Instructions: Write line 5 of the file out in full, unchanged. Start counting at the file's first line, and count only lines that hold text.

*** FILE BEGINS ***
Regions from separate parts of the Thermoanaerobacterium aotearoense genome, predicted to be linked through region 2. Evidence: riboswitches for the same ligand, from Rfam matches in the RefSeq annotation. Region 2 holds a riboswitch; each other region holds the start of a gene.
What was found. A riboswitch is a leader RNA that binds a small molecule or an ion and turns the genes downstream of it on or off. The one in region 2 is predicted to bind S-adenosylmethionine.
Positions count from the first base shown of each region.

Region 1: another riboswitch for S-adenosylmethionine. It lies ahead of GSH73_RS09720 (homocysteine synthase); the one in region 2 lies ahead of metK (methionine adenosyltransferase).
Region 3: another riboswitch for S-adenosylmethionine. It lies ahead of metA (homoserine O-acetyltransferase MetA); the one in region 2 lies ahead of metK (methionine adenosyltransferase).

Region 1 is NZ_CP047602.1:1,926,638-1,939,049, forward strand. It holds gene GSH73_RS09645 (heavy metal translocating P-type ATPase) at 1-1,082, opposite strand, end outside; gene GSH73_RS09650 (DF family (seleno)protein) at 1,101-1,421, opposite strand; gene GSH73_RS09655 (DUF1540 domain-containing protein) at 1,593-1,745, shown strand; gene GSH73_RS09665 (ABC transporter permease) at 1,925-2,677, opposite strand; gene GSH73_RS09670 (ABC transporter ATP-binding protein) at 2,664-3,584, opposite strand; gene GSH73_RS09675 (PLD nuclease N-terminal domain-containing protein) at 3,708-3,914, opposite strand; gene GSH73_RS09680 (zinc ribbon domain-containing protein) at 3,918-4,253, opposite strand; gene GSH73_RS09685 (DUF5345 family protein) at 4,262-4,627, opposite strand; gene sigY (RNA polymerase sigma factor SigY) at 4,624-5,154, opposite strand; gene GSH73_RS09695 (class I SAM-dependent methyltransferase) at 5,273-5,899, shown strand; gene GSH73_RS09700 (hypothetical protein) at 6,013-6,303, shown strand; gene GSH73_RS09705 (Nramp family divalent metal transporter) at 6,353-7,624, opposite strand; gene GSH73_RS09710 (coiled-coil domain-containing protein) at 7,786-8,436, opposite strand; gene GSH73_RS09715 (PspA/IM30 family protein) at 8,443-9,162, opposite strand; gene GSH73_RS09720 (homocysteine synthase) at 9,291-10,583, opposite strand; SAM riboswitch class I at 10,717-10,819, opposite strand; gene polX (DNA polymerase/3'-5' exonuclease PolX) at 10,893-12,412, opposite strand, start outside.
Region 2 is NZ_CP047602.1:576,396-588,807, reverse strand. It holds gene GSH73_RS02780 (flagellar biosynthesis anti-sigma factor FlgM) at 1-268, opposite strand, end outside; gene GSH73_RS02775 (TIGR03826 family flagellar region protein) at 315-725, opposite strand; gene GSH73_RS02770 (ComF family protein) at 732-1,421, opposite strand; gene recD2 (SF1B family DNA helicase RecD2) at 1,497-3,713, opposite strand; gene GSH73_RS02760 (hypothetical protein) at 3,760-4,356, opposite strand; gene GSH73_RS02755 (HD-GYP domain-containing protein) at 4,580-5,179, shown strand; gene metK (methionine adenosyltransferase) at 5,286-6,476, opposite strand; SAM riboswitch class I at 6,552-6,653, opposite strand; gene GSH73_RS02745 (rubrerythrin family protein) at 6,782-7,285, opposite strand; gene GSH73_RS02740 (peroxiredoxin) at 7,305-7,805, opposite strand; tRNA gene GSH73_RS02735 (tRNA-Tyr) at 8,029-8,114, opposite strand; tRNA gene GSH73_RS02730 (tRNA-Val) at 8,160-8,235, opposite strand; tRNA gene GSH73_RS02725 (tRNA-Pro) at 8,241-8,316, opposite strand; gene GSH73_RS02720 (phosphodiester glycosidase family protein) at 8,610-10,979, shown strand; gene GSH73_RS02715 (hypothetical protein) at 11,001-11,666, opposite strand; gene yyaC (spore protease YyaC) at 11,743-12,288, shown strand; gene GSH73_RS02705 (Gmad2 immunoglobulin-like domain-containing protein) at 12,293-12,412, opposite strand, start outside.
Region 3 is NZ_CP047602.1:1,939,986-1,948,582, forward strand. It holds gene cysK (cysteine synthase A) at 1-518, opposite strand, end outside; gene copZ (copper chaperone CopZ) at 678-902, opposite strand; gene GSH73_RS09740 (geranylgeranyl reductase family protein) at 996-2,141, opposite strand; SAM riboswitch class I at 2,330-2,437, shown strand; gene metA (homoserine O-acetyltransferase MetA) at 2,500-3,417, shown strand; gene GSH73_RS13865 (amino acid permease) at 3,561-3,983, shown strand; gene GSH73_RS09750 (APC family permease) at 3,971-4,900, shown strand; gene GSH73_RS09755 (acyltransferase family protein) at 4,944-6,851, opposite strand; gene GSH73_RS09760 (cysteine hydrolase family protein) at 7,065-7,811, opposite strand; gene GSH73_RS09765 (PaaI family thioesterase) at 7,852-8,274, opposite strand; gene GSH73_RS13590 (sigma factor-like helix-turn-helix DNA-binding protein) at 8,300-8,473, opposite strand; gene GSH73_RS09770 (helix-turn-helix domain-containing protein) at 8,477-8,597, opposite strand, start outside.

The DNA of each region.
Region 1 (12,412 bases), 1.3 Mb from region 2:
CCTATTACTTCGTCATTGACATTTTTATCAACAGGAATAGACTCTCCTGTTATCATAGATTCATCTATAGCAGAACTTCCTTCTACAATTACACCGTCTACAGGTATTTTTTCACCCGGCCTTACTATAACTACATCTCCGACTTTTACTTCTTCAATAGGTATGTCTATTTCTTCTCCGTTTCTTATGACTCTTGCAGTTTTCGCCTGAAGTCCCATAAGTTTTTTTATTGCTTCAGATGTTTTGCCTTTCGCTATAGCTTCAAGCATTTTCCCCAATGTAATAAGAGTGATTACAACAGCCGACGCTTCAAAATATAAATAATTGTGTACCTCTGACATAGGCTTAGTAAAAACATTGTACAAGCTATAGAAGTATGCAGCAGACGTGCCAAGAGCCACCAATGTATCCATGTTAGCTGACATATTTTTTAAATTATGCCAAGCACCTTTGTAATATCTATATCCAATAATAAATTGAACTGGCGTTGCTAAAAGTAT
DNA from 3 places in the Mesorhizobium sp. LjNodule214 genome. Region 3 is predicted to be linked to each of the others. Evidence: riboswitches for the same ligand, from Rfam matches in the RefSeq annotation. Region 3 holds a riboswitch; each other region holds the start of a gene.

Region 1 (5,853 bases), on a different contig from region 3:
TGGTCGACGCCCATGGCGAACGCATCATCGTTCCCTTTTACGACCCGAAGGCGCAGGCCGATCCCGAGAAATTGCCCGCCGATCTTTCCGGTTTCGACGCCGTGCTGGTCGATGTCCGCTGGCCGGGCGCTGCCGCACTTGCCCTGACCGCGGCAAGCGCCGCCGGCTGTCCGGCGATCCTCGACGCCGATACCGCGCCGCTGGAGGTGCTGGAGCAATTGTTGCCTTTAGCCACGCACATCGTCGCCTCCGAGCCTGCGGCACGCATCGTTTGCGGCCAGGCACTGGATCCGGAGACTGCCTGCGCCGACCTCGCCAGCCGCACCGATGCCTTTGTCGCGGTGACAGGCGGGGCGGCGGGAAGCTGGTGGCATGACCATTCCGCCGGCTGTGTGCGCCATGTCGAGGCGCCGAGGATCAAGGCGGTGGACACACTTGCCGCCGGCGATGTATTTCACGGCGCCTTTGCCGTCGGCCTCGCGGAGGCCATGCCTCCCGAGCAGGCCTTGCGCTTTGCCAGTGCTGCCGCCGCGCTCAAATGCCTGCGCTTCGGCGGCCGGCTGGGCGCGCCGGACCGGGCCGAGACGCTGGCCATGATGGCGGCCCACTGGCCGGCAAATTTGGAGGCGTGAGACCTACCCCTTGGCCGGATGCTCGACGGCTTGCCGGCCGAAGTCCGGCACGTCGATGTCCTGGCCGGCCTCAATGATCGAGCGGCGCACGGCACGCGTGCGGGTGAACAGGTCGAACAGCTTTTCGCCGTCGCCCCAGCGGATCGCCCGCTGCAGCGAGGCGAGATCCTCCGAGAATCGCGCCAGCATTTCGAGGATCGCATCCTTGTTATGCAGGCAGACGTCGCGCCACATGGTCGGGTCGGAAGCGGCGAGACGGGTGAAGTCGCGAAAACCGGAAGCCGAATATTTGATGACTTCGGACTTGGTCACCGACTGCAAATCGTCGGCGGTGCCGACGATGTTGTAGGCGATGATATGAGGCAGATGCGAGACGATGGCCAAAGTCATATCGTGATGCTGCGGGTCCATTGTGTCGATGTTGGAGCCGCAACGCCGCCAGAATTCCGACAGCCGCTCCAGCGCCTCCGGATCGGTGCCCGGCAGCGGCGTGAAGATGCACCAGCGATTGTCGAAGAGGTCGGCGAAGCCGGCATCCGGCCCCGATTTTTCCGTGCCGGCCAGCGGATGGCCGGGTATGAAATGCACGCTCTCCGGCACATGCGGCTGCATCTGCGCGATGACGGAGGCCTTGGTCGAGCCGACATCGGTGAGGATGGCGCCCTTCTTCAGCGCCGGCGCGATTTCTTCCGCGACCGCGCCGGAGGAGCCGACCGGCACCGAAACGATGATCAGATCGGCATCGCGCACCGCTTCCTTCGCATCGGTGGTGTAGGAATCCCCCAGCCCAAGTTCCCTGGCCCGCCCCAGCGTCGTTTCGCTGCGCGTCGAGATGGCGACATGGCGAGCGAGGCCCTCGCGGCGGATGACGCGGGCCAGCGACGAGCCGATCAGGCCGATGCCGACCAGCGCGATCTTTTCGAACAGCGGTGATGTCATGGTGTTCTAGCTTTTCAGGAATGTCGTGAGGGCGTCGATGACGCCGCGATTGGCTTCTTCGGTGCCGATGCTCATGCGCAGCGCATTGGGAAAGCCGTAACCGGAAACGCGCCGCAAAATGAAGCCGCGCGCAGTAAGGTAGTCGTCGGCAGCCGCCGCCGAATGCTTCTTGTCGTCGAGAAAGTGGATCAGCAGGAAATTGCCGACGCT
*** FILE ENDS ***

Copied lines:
Region 3: another riboswitch for S-adenosylmethionine. It lies ahead of metA (homoserine O-acetyltransferase MetA); the one in region 2 lies ahead of metK (methionine adenosyltransferase).